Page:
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ABSTRACT: Neurons transform time-varying inputs into action potentials emitted stochastically at a time dependent rate. The mapping from current input to output firing rate is often represented with the help of phenomenological models such as the linear-nonlinear (LN) cascade, in which the output firing rate is estimated by applying to the input successively a linear temporal filter and a static non-linear transformation. These simplified models leave out the biophysical details of action potential generation. It is not a priori clear to which extent the input-output mapping of biophysically more realistic, spiking neuron models can be reduced to a simple linear-nonlinear cascade. Here we investigate this question for the leaky integrate-and-fire (LIF), exponential integrate-and-fire (EIF) and conductance-based Wang-Buzsáki models in presence of background synaptic activity. We exploit available analytic results for these models to determine the corresponding linear filter and static non-linearity in a parameter-free form. We show that the obtained functions are identical to the linear filter and static non-linearity determined using standard reverse correlation analysis. We then quantitatively compare the output of the corresponding linear-nonlinear cascade with numerical simulations of spiking neurons, systematically varying the parameters of input signal and background noise. We find that the LN cascade provides accurate estimates of the firing rates of spiking neurons in most of parameter space. For the EIF and Wang-Buzsáki models, we show that the LN cascade can be reduced to a firing rate model, the timescale of which we determine analytically. Finally we introduce an adaptive timescale rate model in which the timescale of the linear filter depends on the instantaneous firing rate. This model leads to highly accurate estimates of instantaneous firing rates.PLoS Computational Biology 01/2011; 7(1):e1001056. · 5.22 Impact Factor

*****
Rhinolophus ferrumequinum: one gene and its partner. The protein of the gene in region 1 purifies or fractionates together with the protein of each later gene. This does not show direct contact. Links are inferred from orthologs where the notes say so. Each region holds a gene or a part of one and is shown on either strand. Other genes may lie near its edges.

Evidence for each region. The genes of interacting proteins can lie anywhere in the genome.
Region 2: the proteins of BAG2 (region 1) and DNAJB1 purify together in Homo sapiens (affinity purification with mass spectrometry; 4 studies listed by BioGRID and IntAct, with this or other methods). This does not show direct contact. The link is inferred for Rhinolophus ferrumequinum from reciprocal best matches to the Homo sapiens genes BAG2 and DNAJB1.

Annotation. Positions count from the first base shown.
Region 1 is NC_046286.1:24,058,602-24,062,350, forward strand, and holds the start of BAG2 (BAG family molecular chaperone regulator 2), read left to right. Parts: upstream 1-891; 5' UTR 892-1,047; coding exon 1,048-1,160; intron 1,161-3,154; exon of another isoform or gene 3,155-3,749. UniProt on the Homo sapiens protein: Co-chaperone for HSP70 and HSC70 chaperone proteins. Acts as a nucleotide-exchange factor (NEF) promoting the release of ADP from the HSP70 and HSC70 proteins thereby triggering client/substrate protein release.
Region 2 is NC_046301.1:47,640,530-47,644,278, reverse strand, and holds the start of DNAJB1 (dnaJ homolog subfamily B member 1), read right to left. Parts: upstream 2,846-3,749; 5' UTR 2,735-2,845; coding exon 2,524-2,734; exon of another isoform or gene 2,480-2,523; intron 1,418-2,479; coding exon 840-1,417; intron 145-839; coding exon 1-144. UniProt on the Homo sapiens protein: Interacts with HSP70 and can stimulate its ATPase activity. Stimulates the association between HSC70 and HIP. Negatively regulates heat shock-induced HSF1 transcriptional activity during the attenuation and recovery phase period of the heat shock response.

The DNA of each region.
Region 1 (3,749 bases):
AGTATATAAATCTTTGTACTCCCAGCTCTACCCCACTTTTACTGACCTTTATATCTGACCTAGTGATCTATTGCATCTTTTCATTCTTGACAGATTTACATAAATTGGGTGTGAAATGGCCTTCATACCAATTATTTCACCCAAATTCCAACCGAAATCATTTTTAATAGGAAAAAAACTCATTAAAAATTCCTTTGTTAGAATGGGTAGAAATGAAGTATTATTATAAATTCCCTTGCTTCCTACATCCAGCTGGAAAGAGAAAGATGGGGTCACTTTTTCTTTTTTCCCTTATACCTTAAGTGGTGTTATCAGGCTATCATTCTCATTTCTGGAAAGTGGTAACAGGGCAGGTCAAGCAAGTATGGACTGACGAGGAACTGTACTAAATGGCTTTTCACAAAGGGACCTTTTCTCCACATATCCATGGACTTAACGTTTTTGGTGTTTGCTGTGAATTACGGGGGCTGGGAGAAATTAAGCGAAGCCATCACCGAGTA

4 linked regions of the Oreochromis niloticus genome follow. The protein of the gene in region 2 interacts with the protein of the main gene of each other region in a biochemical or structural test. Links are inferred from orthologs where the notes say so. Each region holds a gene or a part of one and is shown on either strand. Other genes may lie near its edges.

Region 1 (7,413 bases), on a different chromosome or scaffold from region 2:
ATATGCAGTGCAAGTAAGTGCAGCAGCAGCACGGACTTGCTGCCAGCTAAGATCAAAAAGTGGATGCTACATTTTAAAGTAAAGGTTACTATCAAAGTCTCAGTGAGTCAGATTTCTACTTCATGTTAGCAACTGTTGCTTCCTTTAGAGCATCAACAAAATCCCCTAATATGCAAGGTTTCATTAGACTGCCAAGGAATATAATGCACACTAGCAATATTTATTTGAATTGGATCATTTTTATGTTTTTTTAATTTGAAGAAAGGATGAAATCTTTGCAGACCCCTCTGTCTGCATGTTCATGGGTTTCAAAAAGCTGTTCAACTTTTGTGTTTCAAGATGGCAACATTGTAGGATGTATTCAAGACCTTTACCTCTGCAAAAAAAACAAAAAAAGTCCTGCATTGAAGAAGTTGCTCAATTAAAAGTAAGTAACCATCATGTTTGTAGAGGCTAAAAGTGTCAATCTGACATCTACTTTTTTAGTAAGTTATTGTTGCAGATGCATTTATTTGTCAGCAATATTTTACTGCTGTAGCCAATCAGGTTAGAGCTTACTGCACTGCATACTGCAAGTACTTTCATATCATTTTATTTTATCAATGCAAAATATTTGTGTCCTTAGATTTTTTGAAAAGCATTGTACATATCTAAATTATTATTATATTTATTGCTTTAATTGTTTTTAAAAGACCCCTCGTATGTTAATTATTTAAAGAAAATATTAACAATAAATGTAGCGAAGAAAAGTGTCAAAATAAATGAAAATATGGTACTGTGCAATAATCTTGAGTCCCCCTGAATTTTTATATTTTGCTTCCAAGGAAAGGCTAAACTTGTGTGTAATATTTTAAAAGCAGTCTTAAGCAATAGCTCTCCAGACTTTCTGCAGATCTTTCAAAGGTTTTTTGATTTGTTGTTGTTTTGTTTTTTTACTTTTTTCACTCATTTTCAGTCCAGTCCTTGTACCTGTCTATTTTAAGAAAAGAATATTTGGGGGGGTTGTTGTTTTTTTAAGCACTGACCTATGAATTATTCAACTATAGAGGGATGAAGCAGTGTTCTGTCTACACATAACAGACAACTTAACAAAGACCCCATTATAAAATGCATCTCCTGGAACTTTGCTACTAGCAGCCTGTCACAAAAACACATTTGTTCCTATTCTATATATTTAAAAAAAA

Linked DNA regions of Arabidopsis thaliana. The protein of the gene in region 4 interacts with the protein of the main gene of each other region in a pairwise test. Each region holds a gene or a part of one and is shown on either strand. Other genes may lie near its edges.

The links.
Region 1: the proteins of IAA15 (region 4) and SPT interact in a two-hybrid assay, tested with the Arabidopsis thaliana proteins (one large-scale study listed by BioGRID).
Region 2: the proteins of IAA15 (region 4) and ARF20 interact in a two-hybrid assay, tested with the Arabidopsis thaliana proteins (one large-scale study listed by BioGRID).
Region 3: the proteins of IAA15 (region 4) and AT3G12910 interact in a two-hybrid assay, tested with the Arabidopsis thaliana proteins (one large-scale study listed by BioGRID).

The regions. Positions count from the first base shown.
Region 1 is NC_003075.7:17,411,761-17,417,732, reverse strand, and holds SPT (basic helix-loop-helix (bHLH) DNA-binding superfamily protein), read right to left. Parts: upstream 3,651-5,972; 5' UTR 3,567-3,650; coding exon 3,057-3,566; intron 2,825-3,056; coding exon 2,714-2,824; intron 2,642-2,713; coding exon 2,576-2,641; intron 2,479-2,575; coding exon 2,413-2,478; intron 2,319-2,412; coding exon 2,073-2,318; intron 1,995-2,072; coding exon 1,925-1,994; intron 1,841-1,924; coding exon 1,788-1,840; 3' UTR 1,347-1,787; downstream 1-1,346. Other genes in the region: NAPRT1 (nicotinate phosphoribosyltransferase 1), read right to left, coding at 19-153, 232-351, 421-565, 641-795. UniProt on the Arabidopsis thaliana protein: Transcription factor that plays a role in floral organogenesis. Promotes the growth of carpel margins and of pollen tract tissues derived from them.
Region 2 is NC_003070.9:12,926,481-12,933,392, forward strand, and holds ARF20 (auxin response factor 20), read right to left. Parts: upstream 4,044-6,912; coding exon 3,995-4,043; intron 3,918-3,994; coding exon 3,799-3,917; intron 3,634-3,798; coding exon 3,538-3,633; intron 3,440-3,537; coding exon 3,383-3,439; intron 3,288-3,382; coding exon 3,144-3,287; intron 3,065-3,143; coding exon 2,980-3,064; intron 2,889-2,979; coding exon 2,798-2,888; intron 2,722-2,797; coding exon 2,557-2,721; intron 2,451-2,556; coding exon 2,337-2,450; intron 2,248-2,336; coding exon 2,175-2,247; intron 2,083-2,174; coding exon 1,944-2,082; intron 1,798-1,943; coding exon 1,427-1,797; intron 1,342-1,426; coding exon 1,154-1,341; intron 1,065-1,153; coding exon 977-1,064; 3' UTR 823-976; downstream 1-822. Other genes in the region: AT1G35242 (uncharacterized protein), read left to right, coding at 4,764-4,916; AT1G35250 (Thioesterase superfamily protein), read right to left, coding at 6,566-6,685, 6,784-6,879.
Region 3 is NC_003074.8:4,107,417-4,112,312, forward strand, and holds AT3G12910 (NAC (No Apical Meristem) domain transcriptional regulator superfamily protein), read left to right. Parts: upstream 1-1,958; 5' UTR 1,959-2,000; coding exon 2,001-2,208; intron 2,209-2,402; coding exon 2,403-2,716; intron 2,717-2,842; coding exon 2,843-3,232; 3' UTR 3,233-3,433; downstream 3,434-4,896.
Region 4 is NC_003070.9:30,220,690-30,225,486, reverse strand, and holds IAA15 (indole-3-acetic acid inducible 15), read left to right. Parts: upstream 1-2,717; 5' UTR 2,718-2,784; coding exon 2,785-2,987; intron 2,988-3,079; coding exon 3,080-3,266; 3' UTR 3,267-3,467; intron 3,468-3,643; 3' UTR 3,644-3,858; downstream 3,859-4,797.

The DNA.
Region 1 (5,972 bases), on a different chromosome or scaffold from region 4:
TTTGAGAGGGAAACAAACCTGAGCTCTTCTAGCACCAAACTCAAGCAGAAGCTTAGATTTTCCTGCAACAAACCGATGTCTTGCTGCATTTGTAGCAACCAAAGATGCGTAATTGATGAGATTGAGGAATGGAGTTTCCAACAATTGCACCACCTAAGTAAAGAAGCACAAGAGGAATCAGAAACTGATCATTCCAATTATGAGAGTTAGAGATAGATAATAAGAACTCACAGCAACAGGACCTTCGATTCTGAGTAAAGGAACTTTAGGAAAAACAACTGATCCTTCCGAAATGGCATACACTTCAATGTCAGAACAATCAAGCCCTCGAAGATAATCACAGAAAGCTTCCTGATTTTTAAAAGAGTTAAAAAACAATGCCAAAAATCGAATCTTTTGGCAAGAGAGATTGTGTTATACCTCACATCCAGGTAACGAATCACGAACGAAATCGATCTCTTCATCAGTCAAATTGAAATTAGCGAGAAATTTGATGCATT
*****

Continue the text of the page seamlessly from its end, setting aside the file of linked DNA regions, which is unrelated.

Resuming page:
Article: Spike-interval triggered averaging reveals a quasi-periodic spiking alternative for stochastic resonance in catfish electroreceptors.[show abstract] [hide abstract]
ABSTRACT: Catfish detect and identify invisible prey by sensing their ultra-weak electric fields with electroreceptors. Any neuron that deals with small-amplitude input has to overcome sensitivity limitations arising from inherent threshold non-linearities in spike-generation mechanisms. Many sensory cells solve this issue with stochastic resonance, in which a moderate amount of intrinsic noise causes irregular spontaneous spiking activity with a probability that is modulated by the input signal. Here we show that catfish electroreceptors have adopted a fundamentally different strategy. Using a reverse correlation technique in which we take spike interval durations into account, we show that the electroreceptors generate a supra-threshold bias current that results in quasi-periodically produced spikes. In this regime stimuli modulate the interval between successive spikes rather than the instantaneous probability for a spike. This alternative for stochastic resonance combines threshold-free sensitivity for weak stimuli with similar sensitivity for excitations and inhibitions based on single interspike intervals.PLoS ONE 01/2012; 7(3):e32786. · 4.09 Impact Factor